- The Washington Times - Sunday, May 30, 2004

INDIANAPOLIS — Can this be the Indianapolis 500?

Just two days before the “Greatest Spectacle in Racing,” a call to the ticket office provides plenty of options. “We have tickets in the North Vista, South Vista and along the backstretch in the Northeast Vista,” a cheery voice replies. “We also have a few scattered along the main straightaway.”

Quite a change from the glory days in the 1970s, ‘80s and early ‘90s. Back then, some fans would head to the ticket windows as soon as the race was over, plopping down money right away to ensure they got the same seats the following year.

Tickets were passed down in wills. Divorces got especially ugly when it came time to decide who got the Indy 500 seats. Scalpers made more in the month of May than they did the rest of the year.

Now, after nearly a decade of wrenching changes, Indy faced the very real possibility that its sleek, open-wheel cars will be racing in front of a bunch of empty seats today.

“It’s obvious that we’re not what we were in the ‘70s,” said Tony George, president of Indianapolis Motor Speedway and founder of the Indy Racing League. “Why aren’t we? I don’t think anyone has the answer to that. I don’t.”

Actually, there’s plenty of theories as to why the Indy 500 lost its place as one of the most anticipated events on the sporting calendar. The ugly split in open-wheel racing. The rise of NASCAR. A watering down of the 500’s mystique when the speedway added two other major events. More entertainment options in general.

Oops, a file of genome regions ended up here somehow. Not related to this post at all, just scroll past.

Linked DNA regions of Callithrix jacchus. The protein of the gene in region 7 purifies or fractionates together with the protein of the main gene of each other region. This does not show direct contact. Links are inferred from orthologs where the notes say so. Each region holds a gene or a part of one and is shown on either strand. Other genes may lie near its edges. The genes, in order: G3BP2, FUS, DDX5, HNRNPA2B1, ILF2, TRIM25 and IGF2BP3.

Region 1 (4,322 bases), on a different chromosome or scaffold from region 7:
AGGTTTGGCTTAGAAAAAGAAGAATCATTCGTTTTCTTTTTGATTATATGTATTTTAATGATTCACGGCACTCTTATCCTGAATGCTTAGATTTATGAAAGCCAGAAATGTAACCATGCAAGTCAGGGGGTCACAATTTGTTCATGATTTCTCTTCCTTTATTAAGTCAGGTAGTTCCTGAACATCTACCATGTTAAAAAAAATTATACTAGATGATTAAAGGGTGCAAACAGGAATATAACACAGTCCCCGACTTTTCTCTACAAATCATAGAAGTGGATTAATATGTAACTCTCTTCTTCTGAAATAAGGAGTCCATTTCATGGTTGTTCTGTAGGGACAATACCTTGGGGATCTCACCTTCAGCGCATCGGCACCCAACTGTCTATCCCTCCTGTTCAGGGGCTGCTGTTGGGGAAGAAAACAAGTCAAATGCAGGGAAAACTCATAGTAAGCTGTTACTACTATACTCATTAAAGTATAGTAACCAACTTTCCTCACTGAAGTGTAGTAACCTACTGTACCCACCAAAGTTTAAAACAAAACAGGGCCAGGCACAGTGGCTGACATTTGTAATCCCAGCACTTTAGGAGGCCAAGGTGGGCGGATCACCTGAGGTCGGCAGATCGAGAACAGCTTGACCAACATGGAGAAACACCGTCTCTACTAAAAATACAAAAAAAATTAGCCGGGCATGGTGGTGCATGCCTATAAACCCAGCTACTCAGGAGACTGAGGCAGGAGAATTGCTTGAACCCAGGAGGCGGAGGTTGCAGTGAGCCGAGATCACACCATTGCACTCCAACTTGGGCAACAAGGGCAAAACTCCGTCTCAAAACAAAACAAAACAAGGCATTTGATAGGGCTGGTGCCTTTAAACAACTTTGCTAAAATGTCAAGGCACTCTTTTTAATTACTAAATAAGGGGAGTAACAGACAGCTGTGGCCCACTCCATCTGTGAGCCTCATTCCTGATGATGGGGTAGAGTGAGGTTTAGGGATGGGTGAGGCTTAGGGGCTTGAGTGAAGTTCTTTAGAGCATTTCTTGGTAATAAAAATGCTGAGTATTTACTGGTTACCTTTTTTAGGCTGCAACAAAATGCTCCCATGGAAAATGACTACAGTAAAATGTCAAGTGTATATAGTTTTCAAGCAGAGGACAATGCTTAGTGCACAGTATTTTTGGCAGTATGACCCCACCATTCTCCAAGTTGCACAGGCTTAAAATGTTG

George, in fact, insists he’s not at all surprised by the reduced demand for 500 tickets and the perception that the race has lost its luster.

“We used to have one event that sold out,” he said. “We expected that to change when we expanded to include Formula One and NASCAR. We really haven’t been hit by any surprises.”

The 500 is hardly on the verge of going out of business.

Sellout or not, a crowd of more than 250,000 is expected — still the most-attended one-day sporting event in the world. There’s plenty of people who will gather in front of their TV sets because it’s Indy, even if they don’t have any idea who Buddy Rice is (He’s the pole-sitter).

“I don’t go back to the ‘60s or ‘70s. I’ve only been around the last five years,” said Loren Matthews, senior vice president of programming for ABC Sports, which will televise the race for the 40th consecutive year. “But I’m blown away by it. If this wasn’t what it used to be, then it boggles my mind what it used to be.”

Matthews believes those words — “Indy 500” — still carry a special mystique. You may not know the difference between a spoiler and a sidepod, but you’ve heard of this race.

“It’s like the Kentucky Derby in horse racing,” Matthews said. “You don’t have to be a horse-racing fan to watch the Kentucky Derby. You don’t have to be a motor-racing fan to watch the Indy 500. We’ve just got to get more of them to watch.”

Indeed.